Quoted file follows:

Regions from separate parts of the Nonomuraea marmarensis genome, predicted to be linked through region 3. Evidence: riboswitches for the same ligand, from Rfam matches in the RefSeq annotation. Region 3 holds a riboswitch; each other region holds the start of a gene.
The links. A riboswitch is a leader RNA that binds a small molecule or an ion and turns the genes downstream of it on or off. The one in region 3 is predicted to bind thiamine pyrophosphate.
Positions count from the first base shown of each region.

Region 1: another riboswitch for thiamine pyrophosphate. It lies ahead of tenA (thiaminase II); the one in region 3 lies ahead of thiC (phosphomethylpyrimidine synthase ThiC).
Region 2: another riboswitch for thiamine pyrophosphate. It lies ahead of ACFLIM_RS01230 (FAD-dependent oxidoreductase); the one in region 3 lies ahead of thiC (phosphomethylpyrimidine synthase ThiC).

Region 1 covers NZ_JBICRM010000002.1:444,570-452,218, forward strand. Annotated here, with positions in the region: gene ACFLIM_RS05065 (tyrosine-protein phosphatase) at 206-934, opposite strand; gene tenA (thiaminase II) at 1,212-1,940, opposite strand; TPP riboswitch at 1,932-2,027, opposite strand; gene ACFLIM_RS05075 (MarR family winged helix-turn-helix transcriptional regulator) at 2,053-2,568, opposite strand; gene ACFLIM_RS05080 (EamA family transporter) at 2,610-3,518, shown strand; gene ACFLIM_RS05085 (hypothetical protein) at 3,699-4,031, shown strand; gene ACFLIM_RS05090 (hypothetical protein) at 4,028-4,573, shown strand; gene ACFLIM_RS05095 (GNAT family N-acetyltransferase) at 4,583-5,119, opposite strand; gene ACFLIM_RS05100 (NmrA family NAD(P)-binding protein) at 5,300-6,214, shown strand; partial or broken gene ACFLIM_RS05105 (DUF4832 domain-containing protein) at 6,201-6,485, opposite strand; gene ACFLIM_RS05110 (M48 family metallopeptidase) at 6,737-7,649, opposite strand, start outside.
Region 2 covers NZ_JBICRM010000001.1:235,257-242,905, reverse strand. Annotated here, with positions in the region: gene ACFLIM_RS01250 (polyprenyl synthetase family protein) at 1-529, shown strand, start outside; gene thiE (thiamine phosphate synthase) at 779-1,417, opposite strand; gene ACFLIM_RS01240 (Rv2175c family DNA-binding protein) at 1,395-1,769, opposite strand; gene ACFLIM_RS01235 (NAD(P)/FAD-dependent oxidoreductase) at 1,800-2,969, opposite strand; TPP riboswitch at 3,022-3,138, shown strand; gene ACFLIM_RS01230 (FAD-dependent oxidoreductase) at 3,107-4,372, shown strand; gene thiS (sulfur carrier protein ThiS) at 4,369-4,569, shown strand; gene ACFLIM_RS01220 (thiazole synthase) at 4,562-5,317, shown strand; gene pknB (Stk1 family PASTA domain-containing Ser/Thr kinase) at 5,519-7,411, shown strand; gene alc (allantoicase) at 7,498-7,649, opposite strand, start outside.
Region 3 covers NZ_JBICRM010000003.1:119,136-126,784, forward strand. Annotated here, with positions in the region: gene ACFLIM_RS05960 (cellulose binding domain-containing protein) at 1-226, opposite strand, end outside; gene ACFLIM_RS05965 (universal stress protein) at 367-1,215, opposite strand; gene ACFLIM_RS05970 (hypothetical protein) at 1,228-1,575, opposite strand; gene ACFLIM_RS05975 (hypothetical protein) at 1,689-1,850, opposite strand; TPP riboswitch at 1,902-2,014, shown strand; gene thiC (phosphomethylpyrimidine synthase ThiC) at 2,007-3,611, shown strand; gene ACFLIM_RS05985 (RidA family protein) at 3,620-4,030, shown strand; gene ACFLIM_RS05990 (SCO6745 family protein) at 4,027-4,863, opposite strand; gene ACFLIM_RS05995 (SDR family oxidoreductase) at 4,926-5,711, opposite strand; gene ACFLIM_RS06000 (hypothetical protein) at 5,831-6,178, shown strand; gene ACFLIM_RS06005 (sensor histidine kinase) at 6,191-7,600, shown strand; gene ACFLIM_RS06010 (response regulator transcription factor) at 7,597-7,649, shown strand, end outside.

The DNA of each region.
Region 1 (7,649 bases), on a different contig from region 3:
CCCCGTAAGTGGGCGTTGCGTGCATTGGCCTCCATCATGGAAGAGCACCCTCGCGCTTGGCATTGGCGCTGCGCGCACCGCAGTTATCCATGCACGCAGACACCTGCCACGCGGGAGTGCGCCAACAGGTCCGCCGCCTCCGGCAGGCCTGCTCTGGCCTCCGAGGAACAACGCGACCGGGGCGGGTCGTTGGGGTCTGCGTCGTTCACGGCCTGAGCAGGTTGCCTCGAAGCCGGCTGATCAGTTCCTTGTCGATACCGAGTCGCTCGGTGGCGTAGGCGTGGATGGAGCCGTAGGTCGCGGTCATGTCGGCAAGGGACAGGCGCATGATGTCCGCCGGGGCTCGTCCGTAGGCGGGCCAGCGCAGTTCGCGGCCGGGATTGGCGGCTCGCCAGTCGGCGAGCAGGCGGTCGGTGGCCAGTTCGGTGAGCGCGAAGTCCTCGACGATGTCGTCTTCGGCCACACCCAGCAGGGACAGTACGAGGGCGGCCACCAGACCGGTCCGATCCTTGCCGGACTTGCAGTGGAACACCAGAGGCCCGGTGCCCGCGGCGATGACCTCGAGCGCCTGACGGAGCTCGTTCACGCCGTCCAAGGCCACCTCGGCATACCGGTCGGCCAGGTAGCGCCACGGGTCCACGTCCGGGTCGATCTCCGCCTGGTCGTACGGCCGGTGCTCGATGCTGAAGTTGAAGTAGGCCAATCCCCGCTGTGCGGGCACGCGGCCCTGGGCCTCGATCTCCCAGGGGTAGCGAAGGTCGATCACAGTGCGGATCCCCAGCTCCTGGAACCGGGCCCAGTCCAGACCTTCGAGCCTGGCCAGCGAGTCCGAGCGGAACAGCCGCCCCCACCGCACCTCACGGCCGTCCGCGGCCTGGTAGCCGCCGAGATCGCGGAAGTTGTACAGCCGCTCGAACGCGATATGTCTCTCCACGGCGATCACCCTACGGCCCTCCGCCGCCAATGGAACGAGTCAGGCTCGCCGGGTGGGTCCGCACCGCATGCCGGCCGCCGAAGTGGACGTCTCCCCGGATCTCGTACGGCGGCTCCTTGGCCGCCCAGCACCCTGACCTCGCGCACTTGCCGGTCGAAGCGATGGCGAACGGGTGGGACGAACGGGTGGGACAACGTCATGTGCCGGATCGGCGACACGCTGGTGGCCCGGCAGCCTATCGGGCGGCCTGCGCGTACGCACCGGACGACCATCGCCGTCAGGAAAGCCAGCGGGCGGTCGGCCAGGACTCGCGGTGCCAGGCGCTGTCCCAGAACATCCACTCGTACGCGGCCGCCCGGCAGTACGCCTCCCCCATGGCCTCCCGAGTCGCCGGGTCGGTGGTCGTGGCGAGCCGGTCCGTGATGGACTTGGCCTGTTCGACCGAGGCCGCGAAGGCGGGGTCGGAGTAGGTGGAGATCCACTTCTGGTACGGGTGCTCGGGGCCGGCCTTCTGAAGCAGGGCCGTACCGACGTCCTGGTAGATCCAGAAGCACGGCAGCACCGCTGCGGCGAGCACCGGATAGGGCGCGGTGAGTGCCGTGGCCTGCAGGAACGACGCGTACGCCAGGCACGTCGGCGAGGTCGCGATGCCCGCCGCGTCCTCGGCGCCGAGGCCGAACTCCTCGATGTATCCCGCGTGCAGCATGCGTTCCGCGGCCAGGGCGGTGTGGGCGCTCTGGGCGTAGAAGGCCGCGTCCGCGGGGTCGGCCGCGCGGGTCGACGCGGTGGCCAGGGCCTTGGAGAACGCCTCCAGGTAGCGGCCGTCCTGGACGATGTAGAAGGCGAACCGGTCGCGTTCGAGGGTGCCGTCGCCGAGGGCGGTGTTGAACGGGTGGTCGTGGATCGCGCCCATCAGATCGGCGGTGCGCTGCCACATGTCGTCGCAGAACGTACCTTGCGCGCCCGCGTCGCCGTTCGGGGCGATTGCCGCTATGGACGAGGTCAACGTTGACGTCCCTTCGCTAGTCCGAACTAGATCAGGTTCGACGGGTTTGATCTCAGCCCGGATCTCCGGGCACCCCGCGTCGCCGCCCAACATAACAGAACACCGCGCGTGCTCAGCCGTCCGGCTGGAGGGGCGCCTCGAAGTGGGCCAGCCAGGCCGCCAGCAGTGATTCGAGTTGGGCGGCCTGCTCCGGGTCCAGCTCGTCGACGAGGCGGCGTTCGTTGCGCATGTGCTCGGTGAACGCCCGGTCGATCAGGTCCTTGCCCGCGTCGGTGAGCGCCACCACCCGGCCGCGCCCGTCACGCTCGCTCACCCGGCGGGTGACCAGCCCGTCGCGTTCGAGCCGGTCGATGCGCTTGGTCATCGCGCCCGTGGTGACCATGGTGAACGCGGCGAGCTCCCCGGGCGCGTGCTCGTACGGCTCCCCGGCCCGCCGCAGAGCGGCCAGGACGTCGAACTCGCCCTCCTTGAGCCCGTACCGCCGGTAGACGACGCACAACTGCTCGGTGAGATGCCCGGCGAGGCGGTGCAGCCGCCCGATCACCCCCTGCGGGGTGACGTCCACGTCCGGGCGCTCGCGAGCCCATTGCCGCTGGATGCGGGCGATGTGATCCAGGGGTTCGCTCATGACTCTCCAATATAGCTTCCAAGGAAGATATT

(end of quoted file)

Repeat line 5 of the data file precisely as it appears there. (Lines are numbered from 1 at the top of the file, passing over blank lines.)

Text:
Region 2: another riboswitch for thiamine pyrophosphate. It lies ahead of ACFLIM_RS01230 (FAD-dependent oxidoreductase); the one in region 3 lies ahead of thiC (phosphomethylpyrimidine synthase ThiC).